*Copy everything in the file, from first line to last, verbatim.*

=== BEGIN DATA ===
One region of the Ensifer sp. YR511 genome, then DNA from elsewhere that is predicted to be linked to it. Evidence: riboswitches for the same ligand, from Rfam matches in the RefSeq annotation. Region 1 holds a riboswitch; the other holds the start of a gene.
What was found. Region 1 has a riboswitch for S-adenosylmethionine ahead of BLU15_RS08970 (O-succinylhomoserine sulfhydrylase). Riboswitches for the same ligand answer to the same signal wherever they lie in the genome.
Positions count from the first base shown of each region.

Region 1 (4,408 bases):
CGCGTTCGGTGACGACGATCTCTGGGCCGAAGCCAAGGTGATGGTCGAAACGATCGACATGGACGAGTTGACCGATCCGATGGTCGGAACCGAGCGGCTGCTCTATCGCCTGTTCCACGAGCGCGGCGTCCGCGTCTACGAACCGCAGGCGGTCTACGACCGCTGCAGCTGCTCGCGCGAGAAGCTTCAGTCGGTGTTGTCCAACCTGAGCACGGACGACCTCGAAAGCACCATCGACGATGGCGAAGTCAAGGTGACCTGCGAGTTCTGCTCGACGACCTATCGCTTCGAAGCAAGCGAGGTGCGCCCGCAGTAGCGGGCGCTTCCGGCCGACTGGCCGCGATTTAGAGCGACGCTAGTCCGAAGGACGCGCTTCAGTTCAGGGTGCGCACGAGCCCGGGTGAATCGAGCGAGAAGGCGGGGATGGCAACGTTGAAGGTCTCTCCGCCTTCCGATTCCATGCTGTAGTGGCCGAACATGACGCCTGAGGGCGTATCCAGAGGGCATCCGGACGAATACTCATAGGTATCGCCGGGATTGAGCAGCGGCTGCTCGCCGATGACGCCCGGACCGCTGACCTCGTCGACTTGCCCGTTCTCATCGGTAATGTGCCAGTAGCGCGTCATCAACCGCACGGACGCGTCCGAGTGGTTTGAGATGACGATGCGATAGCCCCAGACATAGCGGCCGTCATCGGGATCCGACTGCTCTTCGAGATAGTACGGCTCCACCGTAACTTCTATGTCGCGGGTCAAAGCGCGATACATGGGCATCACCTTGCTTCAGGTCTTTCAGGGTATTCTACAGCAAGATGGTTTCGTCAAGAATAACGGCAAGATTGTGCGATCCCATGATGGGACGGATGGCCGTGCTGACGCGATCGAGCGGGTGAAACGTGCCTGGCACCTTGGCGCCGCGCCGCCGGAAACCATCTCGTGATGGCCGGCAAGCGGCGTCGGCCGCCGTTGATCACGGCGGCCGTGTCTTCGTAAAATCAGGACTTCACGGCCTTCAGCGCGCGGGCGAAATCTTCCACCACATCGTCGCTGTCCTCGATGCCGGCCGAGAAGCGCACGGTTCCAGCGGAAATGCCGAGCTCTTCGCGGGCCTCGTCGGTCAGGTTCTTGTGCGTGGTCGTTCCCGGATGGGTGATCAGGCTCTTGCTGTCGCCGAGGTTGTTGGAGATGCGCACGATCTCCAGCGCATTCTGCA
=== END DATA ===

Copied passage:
One region of the Ensifer sp. YR511 genome, then DNA from elsewhere that is predicted to be linked to it. Evidence: riboswitches for the same ligand, from Rfam matches in the RefSeq annotation. Region 1 holds a riboswitch; the other holds the start of a gene.
What was found. Region 1 has a riboswitch for S-adenosylmethionine ahead of BLU15_RS08970 (O-succinylhomoserine sulfhydrylase). Riboswitches for the same ligand answer to the same signal wherever they lie in the genome.
Positions count from the first base shown of each region.

Region 1 (4,408 bases):
CGCGTTCGGTGACGACGATCTCTGGGCCGAAGCCAAGGTGATGGTCGAAACGATCGACATGGACGAGTTGACCGATCCGATGGTCGGAACCGAGCGGCTGCTCTATCGCCTGTTCCACGAGCGCGGCGTCCGCGTCTACGAACCGCAGGCGGTCTACGACCGCTGCAGCTGCTCGCGCGAGAAGCTTCAGTCGGTGTTGTCCAACCTGAGCACGGACGACCTCGAAAGCACCATCGACGATGGCGAAGTCAAGGTGACCTGCGAGTTCTGCTCGACGACCTATCGCTTCGAAGCAAGCGAGGTGCGCCCGCAGTAGCGGGCGCTTCCGGCCGACTGGCCGCGATTTAGAGCGACGCTAGTCCGAAGGACGCGCTTCAGTTCAGGGTGCGCACGAGCCCGGGTGAATCGAGCGAGAAGGCGGGGATGGCAACGTTGAAGGTCTCTCCGCCTTCCGATTCCATGCTGTAGTGGCCGAACATGACGCCTGAGGGCGTATCCAGAGGGCATCCGGACGAATACTCATAGGTATCGCCGGGATTGAGCAGCGGCTGCTCGCCGATGACGCCCGGACCGCTGACCTCGTCGACTTGCCCGTTCTCATCGGTAATGTGCCAGTAGCGCGTCATCAACCGCACGGACGCGTCCGAGTGGTTTGAGATGACGATGCGATAGCCCCAGACATAGCGGCCGTCATCGGGATCCGACTGCTCTTCGAGATAGTACGGCTCCACCGTAACTTCTATGTCGCGGGTCAAAGCGCGATACATGGGCATCACCTTGCTTCAGGTCTTTCAGGGTATTCTACAGCAAGATGGTTTCGTCAAGAATAACGGCAAGATTGTGCGATCCCATGATGGGACGGATGGCCGTGCTGACGCGATCGAGCGGGTGAAACGTGCCTGGCACCTTGGCGCCGCGCCGCCGGAAACCATCTCGTGATGGCCGGCAAGCGGCGTCGGCCGCCGTTGATCACGGCGGCCGTGTCTTCGTAAAATCAGGACTTCACGGCCTTCAGCGCGCGGGCGAAATCTTCCACCACATCGTCGCTGTCCTCGATGCCGGCCGAGAAGCGCACGGTTCCAGCGGAAATGCCGAGCTCTTCGCGGGCCTCGTCGGTCAGGTTCTTGTGCGTGGTCGTTCCCGGATGGGTGATCAGGCTCTTGCTGTCGCCGAGGTTGTTGGAGATGCGCACGATCTCCAGCGCATTCTGCA